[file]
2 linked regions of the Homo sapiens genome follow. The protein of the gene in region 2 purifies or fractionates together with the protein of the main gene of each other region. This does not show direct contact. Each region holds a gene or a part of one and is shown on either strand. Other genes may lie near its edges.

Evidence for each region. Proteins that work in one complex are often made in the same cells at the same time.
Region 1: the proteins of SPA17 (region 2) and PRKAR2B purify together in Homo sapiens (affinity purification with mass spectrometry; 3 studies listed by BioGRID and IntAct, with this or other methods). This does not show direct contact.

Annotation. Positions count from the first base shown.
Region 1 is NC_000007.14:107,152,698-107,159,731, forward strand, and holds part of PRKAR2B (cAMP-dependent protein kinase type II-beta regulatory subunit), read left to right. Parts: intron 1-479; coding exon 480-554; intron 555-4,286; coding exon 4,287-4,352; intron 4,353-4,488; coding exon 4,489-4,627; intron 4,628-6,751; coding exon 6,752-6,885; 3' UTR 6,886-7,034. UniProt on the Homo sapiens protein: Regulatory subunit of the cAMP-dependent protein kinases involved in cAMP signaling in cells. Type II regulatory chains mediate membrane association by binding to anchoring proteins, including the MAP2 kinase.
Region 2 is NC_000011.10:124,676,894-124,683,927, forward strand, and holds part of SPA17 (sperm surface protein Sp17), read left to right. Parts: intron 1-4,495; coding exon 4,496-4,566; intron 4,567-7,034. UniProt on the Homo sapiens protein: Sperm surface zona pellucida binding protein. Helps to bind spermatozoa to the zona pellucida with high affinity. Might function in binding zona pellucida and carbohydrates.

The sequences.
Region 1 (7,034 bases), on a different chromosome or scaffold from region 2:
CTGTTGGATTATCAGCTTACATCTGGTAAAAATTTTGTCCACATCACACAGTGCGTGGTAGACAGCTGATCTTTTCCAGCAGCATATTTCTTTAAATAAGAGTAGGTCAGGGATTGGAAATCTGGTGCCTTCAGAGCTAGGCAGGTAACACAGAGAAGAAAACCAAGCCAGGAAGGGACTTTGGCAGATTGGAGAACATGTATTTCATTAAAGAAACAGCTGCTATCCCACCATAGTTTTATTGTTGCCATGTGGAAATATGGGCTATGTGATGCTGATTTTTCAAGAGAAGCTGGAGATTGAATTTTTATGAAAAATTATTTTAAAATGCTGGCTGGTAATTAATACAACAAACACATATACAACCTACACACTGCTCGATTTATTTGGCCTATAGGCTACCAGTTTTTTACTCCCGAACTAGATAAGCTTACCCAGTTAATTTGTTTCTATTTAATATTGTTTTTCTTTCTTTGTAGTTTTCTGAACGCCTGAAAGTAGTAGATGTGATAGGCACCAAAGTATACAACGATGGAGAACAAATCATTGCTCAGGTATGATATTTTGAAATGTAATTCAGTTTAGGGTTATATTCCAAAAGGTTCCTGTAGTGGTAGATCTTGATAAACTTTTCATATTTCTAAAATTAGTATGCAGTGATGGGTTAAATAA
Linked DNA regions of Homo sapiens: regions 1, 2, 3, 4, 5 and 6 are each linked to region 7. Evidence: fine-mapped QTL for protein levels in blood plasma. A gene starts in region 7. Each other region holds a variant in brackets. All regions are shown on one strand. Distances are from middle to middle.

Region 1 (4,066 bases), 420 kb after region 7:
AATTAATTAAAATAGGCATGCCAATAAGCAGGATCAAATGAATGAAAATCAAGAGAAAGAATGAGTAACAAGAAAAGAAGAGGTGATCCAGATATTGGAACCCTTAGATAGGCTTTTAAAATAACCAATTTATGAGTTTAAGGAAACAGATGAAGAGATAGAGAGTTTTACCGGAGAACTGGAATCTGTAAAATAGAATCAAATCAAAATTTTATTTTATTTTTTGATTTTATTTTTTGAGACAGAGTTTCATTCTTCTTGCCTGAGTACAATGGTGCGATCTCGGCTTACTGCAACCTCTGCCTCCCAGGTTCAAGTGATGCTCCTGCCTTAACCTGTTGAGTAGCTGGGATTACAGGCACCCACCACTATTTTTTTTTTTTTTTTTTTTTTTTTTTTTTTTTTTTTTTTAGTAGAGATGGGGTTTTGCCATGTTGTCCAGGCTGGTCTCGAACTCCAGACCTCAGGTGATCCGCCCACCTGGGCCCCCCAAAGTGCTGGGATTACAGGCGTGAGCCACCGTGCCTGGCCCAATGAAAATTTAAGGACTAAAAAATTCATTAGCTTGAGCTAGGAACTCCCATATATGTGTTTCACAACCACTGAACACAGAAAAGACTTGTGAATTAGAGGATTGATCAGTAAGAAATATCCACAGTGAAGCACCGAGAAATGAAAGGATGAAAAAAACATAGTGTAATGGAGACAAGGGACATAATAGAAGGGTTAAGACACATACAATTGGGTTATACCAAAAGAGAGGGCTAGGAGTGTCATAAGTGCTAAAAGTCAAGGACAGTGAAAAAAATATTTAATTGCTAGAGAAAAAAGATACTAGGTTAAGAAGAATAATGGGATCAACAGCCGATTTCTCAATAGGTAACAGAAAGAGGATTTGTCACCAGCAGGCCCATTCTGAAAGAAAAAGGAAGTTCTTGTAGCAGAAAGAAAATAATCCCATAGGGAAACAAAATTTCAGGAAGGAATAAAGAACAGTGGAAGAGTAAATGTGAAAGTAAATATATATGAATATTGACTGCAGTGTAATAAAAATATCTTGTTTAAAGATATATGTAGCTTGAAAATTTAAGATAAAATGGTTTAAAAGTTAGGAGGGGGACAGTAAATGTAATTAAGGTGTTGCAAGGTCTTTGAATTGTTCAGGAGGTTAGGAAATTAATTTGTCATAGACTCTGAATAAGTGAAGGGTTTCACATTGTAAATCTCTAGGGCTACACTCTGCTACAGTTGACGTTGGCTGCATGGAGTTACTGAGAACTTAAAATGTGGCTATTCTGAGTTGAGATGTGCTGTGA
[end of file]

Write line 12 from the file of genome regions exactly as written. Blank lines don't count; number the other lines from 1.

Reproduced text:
AATTAATTAAAATAGGCATGCCAATAAGCAGGATCAAATGAATGAAAATCAAGAGAAAGAATGAGTAACAAGAAAAGAAGAGGTGATCCAGATATTGGAACCCTTAGATAGGCTTTTAAAATAACCAATTTATGAGTTTAAGGAAACAGATGAAGAGATAGAGAGTTTTACCGGAGAACTGGAATCTGTAAAATAGAATCAAATCAAAATTTTATTTTATTTTTTGATTTTATTTTTTGAGACAGAGTTTCATTCTTCTTGCCTGAGTACAATGGTGCGATCTCGGCTTACTGCAACCTCTGCCTCCCAGGTTCAAGTGATGCTCCTGCCTTAACCTGTTGAGTAGCTGGGATTACAGGCACCCACCACTATTTTTTTTTTTTTTTTTTTTTTTTTTTTTTTTTTTTTTTTAGTAGAGATGGGGTTTTGCCATGTTGTCCAGGCTGGTCTCGAACTCCAGACCTCAGGTGATCCGCCCACCTGGGCCCCCCAAAGTGCTGGGATTACAGGCGTGAGCCACCGTGCCTGGCCCAATGAAAATTTAAGGACTAAAAAATTCATTAGCTTGAGCTAGGAACTCCCATATATGTGTTTCACAACCACTGAACACAGAAAAGACTTGTGAATTAGAGGATTGATCAGTAAGAAATATCCACAGTGAAGCACCGAGAAATGAAAGGATGAAAAAAACATAGTGTAATGGAGACAAGGGACATAATAGAAGGGTTAAGACACATACAATTGGGTTATACCAAAAGAGAGGGCTAGGAGTGTCATAAGTGCTAAAAGTCAAGGACAGTGAAAAAAATATTTAATTGCTAGAGAAAAAAGATACTAGGTTAAGAAGAATAATGGGATCAACAGCCGATTTCTCAATAGGTAACAGAAAGAGGATTTGTCACCAGCAGGCCCATTCTGAAAGAAAAAGGAAGTTCTTGTAGCAGAAAGAAAATAATCCCATAGGGAAACAAAATTTCAGGAAGGAATAAAGAACAGTGGAAGAGTAAATGTGAAAGTAAATATATATGAATATTGACTGCAGTGTAATAAAAATATCTTGTTTAAAGATATATGTAGCTTGAAAATTTAAGATAAAATGGTTTAAAAGTTAGGAGGGGGACAGTAAATGTAATTAAGGTGTTGCAAGGTCTTTGAATTGTTCAGGAGGTTAGGAAATTAATTTGTCATAGACTCTGAATAAGTGAAGGGTTTCACATTGTAAATCTCTAGGGCTACACTCTGCTACAGTTGACGTTGGCTGCATGGAGTTACTGAGAACTTAAAATGTGGCTATTCTGAGTTGAGATGTGCTGTGA